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I have a std::set and I need to erase similar adjacent elements:

DnaSet::const_iterator next = dna_list.begin();
DnaSet::const_iterator actual = next;

while(next != dna_list.end()) // cycle over pairs, dna_list is the set
    if (similar(*actual, *next))
        Dna dna_temp(*actual);  // copy constructor
        dna_list.erase(actual); // erase the old one
           dna_temp.mutate(); // change dna_temp
        } while(!dna_list.insert(dna_temp).second);  // insert dna_temp

Sometimes the program can't exit from the main loop. I think the problem happens when I erase the last element in the dna_list. What's the correct way to do this task?

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2 Answers 2

up vote 5 down vote accepted

Use actual = next rather than ++actual.

Once you erase actual, it is an invalid iterator, so ++actual will behave strangely. next should remain intact, so assigning actual to next should work.

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yes, this is the bug, thanks –  Ruggero Turra Jul 29 '10 at 9:57

Your best option is to create a comparison functor that uses the similar() predicate. Then all you need to do is construct the set with that comparison functor and you're done. The set itself will see two similar elements as identical and will only let the first one in.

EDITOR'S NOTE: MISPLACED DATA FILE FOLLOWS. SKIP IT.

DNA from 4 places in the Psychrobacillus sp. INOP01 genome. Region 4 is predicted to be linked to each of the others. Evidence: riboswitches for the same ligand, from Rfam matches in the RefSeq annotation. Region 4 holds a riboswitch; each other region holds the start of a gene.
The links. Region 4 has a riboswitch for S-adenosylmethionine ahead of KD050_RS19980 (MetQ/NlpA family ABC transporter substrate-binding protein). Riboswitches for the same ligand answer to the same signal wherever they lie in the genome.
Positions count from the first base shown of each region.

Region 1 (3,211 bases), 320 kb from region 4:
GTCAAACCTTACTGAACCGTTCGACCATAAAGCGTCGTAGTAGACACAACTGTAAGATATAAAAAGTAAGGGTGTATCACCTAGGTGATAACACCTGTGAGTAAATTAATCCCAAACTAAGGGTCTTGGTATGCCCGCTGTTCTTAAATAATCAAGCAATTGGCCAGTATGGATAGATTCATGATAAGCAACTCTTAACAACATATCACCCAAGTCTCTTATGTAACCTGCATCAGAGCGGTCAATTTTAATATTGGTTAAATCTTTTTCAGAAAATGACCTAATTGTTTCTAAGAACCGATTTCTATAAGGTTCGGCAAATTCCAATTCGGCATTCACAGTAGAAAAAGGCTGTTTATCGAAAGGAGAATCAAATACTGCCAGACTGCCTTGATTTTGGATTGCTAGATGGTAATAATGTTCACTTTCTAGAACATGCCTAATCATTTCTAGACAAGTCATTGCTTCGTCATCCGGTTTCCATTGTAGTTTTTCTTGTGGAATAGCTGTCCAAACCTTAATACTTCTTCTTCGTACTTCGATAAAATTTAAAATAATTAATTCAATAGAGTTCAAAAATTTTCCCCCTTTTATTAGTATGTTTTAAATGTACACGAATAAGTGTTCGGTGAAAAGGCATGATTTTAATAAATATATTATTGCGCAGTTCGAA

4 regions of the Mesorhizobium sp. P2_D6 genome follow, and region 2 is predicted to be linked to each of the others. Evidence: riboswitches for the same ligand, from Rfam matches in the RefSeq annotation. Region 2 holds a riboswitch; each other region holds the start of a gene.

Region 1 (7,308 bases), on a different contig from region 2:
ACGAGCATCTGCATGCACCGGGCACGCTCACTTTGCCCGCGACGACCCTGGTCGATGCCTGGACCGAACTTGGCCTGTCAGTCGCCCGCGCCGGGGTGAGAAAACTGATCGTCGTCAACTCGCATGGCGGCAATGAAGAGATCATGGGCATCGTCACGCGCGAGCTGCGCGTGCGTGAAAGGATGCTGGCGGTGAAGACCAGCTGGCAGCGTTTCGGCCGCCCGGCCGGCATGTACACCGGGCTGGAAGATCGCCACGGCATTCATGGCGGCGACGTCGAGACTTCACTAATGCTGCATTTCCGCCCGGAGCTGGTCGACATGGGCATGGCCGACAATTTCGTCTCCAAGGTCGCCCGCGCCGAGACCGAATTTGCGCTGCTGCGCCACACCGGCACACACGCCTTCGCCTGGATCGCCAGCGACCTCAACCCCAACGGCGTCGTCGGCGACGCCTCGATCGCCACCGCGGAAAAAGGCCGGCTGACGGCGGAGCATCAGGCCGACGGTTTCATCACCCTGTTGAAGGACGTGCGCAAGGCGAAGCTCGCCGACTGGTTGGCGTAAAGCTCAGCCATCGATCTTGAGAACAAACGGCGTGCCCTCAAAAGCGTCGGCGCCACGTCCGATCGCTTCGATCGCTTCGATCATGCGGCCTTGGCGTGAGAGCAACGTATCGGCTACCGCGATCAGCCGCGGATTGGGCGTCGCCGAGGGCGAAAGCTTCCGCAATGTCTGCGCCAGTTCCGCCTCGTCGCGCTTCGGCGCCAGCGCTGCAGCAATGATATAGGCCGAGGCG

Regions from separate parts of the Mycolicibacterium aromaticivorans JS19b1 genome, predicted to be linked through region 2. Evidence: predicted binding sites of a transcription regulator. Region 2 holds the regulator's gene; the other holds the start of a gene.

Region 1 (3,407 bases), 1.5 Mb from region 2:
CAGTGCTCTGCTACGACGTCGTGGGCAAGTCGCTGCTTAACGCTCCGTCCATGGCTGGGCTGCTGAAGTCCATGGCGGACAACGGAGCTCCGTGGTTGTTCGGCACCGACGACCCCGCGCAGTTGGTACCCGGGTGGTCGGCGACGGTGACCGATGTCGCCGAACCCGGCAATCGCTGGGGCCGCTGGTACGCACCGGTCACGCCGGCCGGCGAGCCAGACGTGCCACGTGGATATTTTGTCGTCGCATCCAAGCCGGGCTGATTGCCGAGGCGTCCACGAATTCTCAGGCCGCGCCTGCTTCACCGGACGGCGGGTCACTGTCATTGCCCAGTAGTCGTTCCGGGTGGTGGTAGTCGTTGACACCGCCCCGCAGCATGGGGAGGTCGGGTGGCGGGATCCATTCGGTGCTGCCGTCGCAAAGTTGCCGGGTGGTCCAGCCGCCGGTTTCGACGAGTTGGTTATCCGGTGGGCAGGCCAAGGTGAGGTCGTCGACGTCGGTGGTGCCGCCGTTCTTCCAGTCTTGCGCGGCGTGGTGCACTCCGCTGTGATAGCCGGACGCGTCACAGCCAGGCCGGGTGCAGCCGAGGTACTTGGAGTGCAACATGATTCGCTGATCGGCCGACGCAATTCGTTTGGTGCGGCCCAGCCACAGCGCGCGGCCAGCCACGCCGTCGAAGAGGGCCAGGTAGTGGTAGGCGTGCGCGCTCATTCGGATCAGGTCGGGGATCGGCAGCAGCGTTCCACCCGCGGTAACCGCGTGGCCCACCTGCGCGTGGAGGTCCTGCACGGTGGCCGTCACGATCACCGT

struct lt_different {
    bool operator()(int a, int b) {
        return a < b && !similar(a, b);

    bool similar(int a, int b)
        // TODO:when are two elements similar?
        const int EPSILON = 2;
        return abs(a - b) < EPSILON;

// ...
set<int> o;  // fill this set with your data

// copy your data to a new set that rejects similar elements
set<int,lt_different> s(o.begin(), o.end(), lt_different());

You can work with set s: insert elements, remove elements, modify elements -- and the set itself will make sure no two similar elements exist in the set.

That said, you can also write an algorithm yourself, if only for an alternative choice. Take a look at std::adjacent_find() from <algorithm>. It will find the first occurrence of two consecutive identical elements; hold on to that position. With that found, find the first element from that point that is different from these elements. You end up with two iterators that denote a range of consecutive, similar elements. You can use the set's erase() method to remove them, as it has an overload that takes two iterators.

Lather, rinse, repeat for the entire set.

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How can I implement your first idea? I need to implement operator== for the elements of the set? I can't do it, because the concept of similar is different from the concept of equal, and I need both. Maybe is there a way to tell to std::set to use a particular function (different to operator==) to decide if two element are duplicates? –  Ruggero Turra Jul 29 '10 at 9:48
I updated the answer with example code. Yes, all it takes is passing the set's constructor a compare function of your own. –  wilhelmtell Jul 29 '10 at 12:44

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